Environmental Reality

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A tidbit from a Bradley Lecture at the American Enterprise Institute, in which Gregg Easterbrook previewed his forthcoming book The Progress Paradox.

Despite the panic-stricken tone of environmental commentary and politics, all environmental trends in the U.S. except for greenhouse-gas accumulation are favorable.

Puget Sound, Chesapeake Bay, Lake Erie, the Hudson River and other important water bodies have gone from imperiled to mainly clean.  Boston Harbor, whose filth was ridiculed in a commercial that was pivotal to the 1988 Presidential election, now has water so clear that revelers do ceremonial New Year's Day dips.  The Chicago River, described in the Upton Sinclair Classic The Jungle as so loaded with filth that chickens actually were seen walking across it, and as recently as the 1970s still badly polluted, today hosts art festivals, boat tours, and dinner cruises.

Since 1970, smog has declined by a third, even as the number of cars has doubled.  Acid rain has fallen 65 percent, though the United States now burns twice as much coal.  Airborne soot is down substantially.  Airborne lead is down 98 percent.  Emissions of CFCs have essentially ended.

During the 2000 Presidential campaign, much was made of Houston taking over from Los Angeles as the nation's "smog capital."  Commentators did not add that this happened during a period when Houston smog diminished it's just that L.A. pollution declined even faster, with Los Angeles prevailing in a race of positives.  Twenty years ago, Los Angeles averaged 50 "stage one" ozone alerts per year; the city has not had one for the last four years running.  This ability to make fantastic strides against pollution even during a period when the regional population was shooting up is a remarkable success story.

Other environmental measures are also positive.  Toxic emissions by industry declined 48 percent in the last 15 years.  And that's not because our pollution was shipped offshore petrochemical manufacturers, the main industrial source of toxic emissions, actually increased domestic production during the period.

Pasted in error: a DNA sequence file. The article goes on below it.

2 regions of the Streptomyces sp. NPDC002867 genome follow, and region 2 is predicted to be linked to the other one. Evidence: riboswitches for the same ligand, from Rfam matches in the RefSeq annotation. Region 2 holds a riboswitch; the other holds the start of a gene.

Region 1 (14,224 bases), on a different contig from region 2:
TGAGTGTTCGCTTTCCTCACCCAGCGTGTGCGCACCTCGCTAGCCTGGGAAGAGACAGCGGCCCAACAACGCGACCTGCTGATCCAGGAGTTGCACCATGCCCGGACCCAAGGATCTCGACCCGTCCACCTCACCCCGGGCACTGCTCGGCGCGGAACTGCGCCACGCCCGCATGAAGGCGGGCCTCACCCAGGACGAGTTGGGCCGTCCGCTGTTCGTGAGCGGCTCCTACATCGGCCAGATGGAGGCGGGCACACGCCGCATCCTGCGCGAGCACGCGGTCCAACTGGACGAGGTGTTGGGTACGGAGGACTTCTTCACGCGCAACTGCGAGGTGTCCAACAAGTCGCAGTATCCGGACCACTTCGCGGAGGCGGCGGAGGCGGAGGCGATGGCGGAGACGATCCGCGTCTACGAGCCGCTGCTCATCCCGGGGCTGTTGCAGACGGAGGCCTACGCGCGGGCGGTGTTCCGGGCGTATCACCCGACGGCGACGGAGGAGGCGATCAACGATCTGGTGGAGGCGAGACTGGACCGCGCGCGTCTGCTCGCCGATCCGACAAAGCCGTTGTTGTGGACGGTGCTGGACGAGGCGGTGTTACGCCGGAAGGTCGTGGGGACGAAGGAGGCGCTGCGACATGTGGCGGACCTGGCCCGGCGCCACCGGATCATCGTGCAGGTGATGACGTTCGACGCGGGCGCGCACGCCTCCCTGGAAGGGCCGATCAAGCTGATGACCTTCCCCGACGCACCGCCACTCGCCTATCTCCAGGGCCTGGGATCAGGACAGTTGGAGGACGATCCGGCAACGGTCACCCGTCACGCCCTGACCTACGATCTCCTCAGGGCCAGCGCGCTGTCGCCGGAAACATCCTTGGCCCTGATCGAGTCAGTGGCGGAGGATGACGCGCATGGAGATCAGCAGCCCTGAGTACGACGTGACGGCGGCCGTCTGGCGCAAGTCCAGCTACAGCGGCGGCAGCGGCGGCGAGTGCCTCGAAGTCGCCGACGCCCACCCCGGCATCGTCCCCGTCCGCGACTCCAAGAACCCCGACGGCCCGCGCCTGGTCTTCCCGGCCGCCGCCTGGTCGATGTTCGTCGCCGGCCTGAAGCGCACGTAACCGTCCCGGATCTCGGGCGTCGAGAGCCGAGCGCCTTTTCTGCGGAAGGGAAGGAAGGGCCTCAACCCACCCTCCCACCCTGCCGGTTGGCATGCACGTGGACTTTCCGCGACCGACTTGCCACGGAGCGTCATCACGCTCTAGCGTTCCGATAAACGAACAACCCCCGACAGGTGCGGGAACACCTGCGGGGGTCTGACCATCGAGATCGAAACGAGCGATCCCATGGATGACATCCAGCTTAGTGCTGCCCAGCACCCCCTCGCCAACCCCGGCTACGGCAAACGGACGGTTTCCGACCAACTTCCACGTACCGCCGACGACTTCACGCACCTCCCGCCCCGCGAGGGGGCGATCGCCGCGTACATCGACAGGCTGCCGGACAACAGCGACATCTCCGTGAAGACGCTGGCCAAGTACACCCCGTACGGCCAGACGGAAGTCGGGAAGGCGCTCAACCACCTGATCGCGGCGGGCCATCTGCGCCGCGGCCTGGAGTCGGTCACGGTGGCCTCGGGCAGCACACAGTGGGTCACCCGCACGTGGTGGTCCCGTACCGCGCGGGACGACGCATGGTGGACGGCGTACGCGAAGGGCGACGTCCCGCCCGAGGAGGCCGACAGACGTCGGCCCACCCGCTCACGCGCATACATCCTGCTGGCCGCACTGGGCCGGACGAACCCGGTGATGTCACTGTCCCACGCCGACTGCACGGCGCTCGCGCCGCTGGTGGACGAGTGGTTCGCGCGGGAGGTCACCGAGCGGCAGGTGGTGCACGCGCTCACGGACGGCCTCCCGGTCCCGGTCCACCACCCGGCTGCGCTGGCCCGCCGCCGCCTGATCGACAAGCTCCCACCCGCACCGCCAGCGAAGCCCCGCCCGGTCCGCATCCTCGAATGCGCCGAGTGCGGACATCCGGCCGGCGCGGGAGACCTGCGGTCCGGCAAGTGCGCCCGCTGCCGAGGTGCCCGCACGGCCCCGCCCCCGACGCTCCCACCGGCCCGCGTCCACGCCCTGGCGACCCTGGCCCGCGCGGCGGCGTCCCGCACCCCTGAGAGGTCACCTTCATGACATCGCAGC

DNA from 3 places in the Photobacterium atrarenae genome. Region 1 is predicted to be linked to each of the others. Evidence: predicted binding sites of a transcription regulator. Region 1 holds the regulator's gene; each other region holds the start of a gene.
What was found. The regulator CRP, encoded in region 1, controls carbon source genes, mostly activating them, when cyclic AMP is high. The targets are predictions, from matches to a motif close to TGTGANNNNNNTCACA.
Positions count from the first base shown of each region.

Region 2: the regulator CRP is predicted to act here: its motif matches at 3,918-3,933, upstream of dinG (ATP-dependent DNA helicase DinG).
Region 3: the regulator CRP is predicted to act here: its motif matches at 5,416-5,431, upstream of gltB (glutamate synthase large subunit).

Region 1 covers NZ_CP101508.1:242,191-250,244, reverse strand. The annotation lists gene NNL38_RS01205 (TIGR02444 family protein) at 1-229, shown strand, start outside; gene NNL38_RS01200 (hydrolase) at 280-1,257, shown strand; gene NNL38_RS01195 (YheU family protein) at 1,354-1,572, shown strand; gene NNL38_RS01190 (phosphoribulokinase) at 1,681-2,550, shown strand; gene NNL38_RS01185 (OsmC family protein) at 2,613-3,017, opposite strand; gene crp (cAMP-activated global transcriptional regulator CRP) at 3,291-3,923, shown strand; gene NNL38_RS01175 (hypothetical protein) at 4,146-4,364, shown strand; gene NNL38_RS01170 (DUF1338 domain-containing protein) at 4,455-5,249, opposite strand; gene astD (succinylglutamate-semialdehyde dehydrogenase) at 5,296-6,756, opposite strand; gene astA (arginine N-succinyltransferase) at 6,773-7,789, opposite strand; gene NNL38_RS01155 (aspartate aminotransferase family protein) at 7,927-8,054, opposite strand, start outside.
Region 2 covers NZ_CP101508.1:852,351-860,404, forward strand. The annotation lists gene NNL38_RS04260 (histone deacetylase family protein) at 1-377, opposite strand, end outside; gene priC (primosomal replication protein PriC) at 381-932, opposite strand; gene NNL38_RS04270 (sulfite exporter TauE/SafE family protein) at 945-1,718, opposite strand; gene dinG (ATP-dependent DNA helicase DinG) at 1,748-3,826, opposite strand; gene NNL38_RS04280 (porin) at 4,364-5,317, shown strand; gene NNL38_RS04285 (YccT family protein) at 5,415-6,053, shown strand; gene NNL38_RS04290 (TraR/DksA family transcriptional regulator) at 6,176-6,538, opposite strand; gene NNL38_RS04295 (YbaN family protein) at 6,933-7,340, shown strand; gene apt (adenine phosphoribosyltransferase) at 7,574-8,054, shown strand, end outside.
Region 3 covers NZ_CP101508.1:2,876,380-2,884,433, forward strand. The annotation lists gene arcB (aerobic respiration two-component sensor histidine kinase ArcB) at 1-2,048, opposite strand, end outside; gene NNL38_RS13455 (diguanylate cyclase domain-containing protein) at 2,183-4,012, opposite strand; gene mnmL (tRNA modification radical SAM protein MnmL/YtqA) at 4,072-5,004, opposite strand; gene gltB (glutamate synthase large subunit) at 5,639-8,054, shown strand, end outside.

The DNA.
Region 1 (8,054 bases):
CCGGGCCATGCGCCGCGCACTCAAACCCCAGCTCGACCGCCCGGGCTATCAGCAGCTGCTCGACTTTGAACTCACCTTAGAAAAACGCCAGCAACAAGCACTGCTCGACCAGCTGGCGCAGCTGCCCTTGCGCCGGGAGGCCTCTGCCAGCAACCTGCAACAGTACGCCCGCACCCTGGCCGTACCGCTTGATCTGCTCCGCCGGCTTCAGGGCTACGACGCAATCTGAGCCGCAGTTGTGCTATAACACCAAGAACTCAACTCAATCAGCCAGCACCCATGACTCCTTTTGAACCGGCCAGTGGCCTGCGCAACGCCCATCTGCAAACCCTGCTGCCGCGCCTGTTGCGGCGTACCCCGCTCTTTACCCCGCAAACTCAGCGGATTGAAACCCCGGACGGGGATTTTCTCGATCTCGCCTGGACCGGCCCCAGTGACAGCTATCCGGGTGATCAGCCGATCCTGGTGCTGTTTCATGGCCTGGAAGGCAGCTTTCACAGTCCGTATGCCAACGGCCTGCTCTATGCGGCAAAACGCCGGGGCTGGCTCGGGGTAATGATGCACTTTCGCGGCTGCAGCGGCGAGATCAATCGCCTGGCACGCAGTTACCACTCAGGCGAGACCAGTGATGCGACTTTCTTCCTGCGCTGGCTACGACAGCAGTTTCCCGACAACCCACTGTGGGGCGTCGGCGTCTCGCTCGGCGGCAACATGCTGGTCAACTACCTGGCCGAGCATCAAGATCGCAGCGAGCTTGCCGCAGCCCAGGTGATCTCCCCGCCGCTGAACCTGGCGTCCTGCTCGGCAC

More than half of all Superfund toxic waste sites are cleaned up, and none imperil public health.  Some Superfund sites are now sufficiently harmless to have been declared nature preserves.  Rocky Mountain Arsenal outside Denver, where nerve gas was once made, has been a National Wildlife Preserve for 10 years.  Eagle and other biologically delicate species thrive there.

Soil losses to agricultural runoff are declining.  American water consumption is declining, even as the population expands in the arid Southwest.  The wooded acreage of the United States has been expanding.  Appalachian forests, expected to be wiped out by acid rain, instead are the healthiest they have been since before the industrial era.

Since the Endangered Species Act reached full implementation in the late 1970s, at most one U.S. animal species has fallen extinct, rather than the thousands predicted, while once-imperiled creatures such as the bald eagle, gray whale, brown pelican, and peregrine falcon have recovered and been "delisted."  Writing in 1854, Thoreau lamented that deer were extinct and he would never see one.  Now these ungulates wander across suburban lawns from Atlanta to Maine, the North American deer population being greater than when Europeans arrived.

In recent years it has become common to hear of a cancer epidemic, an endocrine-disruptor epidemic, the "poisoning of America," and other dire health circumstances.  If we're all being poisoned, our bodies have a strange way of showing it by living longer and longer.  Heart disease and stroke have been declining for decades.  U.S. heart disease mortality is now 60 percent lower than in 1950; stroke deaths are down by 70 percent in the same period; hypertension is down.

Cancer stopped rising around 1993 and has since fallen slightly, despite continued aging of the population.  When alarmists say there is "more cancer than ever before," they mean more total cases that is, not adjusting for an ever-larger and older population.  by this kind of logic there is also now "more baldness than ever before," simply because more people are alive, and living longer.

At the beginning of the twentieth century, the average American lifespan was 46 years; now it is 77 years.  A 1928 government study forecast that the "natural" lifespan would ultimately rise to the unbelievable level of 65 years.  Lawmakers assumed Social Security would be economical because most people would die without ever receiving a benefit check.  Instead, today Americans average an extra decade of life beyond what experts thought would be the biological maximum.

Though polls show a majority of the population believes pollution is growing worse, the reality is quite different.

 

Copyright 2010 Tim Stouse
Last modified: December 10, 2010
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